This does make dark areas look slightly greyer than they do on Samsung sets with stronger local dimming, but I'd take the more consistent, even backlight of the UE55KS7000 over the distracting light bands on the more expensive edge-lit sets.
While the UE55KS7000 doesn’t reach black levels quite as deep as more expensive SUHD models, its contrast performance remains excellent. Even when dark areas appear alongside very bright ones, blacks still appear deeper than most rivals. It achieves this without losing out on shadow detail or dark colour information too.
This combination helps the UE55KS7000 deliver HDR with more eye-catching impact than any similarly priced 55-inch TV.
The UE55KS7000’s raised black levels do mean it delivers less HDR impact than Samsung’s more expensive SUHD models. But I think that’s a fair trade for the UE55KS7000’s reduced backlight striping distractions.
The UE55KS7000’s colours look exceptionally vibrant, while native UHD sources appear more detailed and crisp than on any other similarly affordable TV. Unlike less bright TVs, the detail remains even in the brightest HDR areas.
The set handles motion well, too, with its minimal judder and blur easily managed by motion processing that generates precious few unwanted side effects. In fact, I found movement on the UE55KS7000 cleaner and more convincing than it is on Samsung’s flagship KS9500 series.
The techniques the UE55KS7000 employs to excel with HDR adapt superbly to SDR’s more limited colour, brightness and contrast too. As a result, you're left with some of the best SDR black levels and colours seen on an LCD TV.
In addition, high-definition sources are upscaled to the screen’s native UHD resolution brilliantly, gaining plenty of detail and sharpness without exaggerating noise. Gamers will be pleased to hear that in its Game picture mode the UE55KS7000 suffers just 24ms of input lag, regardless of whether you’re gaming in SDR or HDR.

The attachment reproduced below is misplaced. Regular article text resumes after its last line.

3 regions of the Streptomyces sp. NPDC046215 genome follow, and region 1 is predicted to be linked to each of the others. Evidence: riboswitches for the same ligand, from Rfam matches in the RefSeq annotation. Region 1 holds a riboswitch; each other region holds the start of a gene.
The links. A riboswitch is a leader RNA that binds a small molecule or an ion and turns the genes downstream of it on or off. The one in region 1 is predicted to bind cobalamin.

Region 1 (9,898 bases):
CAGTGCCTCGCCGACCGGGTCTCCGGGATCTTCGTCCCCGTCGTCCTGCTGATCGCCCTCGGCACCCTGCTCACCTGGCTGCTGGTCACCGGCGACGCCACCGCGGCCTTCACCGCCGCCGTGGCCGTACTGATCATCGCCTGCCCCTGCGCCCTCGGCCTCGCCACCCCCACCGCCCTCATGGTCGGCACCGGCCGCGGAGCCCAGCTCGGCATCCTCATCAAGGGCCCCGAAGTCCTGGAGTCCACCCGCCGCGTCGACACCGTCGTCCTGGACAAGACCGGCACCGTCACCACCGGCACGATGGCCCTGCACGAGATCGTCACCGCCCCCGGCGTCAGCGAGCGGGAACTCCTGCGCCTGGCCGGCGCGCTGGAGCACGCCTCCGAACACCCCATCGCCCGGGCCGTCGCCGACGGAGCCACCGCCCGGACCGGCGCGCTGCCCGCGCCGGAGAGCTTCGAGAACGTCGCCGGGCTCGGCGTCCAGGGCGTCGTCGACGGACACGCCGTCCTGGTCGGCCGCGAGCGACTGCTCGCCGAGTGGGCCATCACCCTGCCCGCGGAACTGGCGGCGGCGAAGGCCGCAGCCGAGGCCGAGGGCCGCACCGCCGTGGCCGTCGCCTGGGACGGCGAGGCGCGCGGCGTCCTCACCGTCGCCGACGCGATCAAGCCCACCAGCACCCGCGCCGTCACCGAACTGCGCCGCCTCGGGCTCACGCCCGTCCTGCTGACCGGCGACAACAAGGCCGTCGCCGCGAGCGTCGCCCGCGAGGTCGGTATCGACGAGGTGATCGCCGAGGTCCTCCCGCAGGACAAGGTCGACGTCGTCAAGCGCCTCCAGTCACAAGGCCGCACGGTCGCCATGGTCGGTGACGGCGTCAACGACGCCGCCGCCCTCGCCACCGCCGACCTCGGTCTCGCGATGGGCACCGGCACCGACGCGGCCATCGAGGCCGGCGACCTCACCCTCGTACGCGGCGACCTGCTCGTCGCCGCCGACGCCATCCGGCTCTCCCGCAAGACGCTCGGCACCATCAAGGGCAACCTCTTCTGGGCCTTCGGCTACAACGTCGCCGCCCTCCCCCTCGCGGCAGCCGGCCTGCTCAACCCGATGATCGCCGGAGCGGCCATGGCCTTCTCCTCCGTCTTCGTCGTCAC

Aside from the slightly raised black levels with high-contrast HDR images, the UE55KS7000 has two other picture flaws. First, you don’t have to watch from much of an angle (vertical or horizontal) before contrast takes a significant hit.
Second, there’s sometimes banding in areas of subtle colour blends when watching HDR sources. You can minimise this issue by setting Dynamic Contrast to Medium, but you can’t get remove it completely.
The UE55KS7000’s mostly excellent picture is accompanied by fair to middling audio. The set’s good at reproducing treble details and generally sounds crisp and clean. However, soundstage width and bass are limited, loud trebles can become shrill, and voices sound strained during dense soundtrack moments.
In some ways, the UE55KS7000 is uniquely good for its money – especially if you want maximum high dynamic range and Ultra HD impact.
Some HDR colour banding and a limited viewing angle stop it earning an unbridled recommendation, but most of the time it looks gorgeous.
Worthy rivals are few and far between. The Panasonic TX-58DX802 costs almost the same, offers three more inches of picture, sports a striking easel-style design and delivers beautifully subtle, stable images that only fall short of the UE55KS7000 on brightness.
The 58-inch Panasonic TX-58DX750, meanwhile, is an excellent TV with standard dynamic range, priced at £1,049. It isn't as bright or contrast-rich with HDR, though.
Despite a limited viewing angle and some HDR colour banding, the UE55KS7000 proves that genuinely premium HDR thrills don’t have to cost a fortune.